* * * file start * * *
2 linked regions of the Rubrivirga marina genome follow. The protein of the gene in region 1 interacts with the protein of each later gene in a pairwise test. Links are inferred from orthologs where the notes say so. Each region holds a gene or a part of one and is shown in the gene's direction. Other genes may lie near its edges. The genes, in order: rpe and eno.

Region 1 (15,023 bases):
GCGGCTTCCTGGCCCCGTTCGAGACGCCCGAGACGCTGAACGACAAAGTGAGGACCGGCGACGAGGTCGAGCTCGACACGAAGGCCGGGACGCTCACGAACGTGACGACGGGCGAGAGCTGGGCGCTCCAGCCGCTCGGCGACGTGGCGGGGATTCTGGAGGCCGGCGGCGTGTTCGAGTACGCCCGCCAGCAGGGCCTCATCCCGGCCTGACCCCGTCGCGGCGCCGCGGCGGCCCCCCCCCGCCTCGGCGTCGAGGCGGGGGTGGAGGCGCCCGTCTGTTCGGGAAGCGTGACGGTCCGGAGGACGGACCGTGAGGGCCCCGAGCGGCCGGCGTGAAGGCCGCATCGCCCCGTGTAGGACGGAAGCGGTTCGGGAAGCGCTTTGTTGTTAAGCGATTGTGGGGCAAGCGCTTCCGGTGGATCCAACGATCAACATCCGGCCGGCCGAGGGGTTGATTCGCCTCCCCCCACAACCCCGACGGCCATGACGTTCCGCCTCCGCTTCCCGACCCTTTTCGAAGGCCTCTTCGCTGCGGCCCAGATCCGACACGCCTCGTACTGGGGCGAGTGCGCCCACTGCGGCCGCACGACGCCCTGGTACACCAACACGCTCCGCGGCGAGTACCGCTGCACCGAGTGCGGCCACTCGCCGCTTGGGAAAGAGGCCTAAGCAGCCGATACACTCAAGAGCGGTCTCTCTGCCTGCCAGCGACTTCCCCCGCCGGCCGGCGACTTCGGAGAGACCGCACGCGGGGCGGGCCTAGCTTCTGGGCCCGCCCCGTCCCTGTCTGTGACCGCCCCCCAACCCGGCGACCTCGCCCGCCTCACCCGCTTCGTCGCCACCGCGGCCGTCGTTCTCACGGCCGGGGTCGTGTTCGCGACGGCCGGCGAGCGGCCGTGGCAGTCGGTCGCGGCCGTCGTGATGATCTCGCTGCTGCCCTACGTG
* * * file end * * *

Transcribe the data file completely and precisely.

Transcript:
2 linked regions of the Rubrivirga marina genome follow. The protein of the gene in region 1 interacts with the protein of each later gene in a pairwise test. Links are inferred from orthologs where the notes say so. Each region holds a gene or a part of one and is shown in the gene's direction. Other genes may lie near its edges. The genes, in order: rpe and eno.

Region 1 (15,023 bases):
GCGGCTTCCTGGCCCCGTTCGAGACGCCCGAGACGCTGAACGACAAAGTGAGGACCGGCGACGAGGTCGAGCTCGACACGAAGGCCGGGACGCTCACGAACGTGACGACGGGCGAGAGCTGGGCGCTCCAGCCGCTCGGCGACGTGGCGGGGATTCTGGAGGCCGGCGGCGTGTTCGAGTACGCCCGCCAGCAGGGCCTCATCCCGGCCTGACCCCGTCGCGGCGCCGCGGCGGCCCCCCCCCGCCTCGGCGTCGAGGCGGGGGTGGAGGCGCCCGTCTGTTCGGGAAGCGTGACGGTCCGGAGGACGGACCGTGAGGGCCCCGAGCGGCCGGCGTGAAGGCCGCATCGCCCCGTGTAGGACGGAAGCGGTTCGGGAAGCGCTTTGTTGTTAAGCGATTGTGGGGCAAGCGCTTCCGGTGGATCCAACGATCAACATCCGGCCGGCCGAGGGGTTGATTCGCCTCCCCCCACAACCCCGACGGCCATGACGTTCCGCCTCCGCTTCCCGACCCTTTTCGAAGGCCTCTTCGCTGCGGCCCAGATCCGACACGCCTCGTACTGGGGCGAGTGCGCCCACTGCGGCCGCACGACGCCCTGGTACACCAACACGCTCCGCGGCGAGTACCGCTGCACCGAGTGCGGCCACTCGCCGCTTGGGAAAGAGGCCTAAGCAGCCGATACACTCAAGAGCGGTCTCTCTGCCTGCCAGCGACTTCCCCCGCCGGCCGGCGACTTCGGAGAGACCGCACGCGGGGCGGGCCTAGCTTCTGGGCCCGCCCCGTCCCTGTCTGTGACCGCCCCCCAACCCGGCGACCTCGCCCGCCTCACCCGCTTCGTCGCCACCGCGGCCGTCGTTCTCACGGCCGGGGTCGTGTTCGCGACGGCCGGCGAGCGGCCGTGGCAGTCGGTCGCGGCCGTCGTGATGATCTCGCTGCTGCCCTACGTG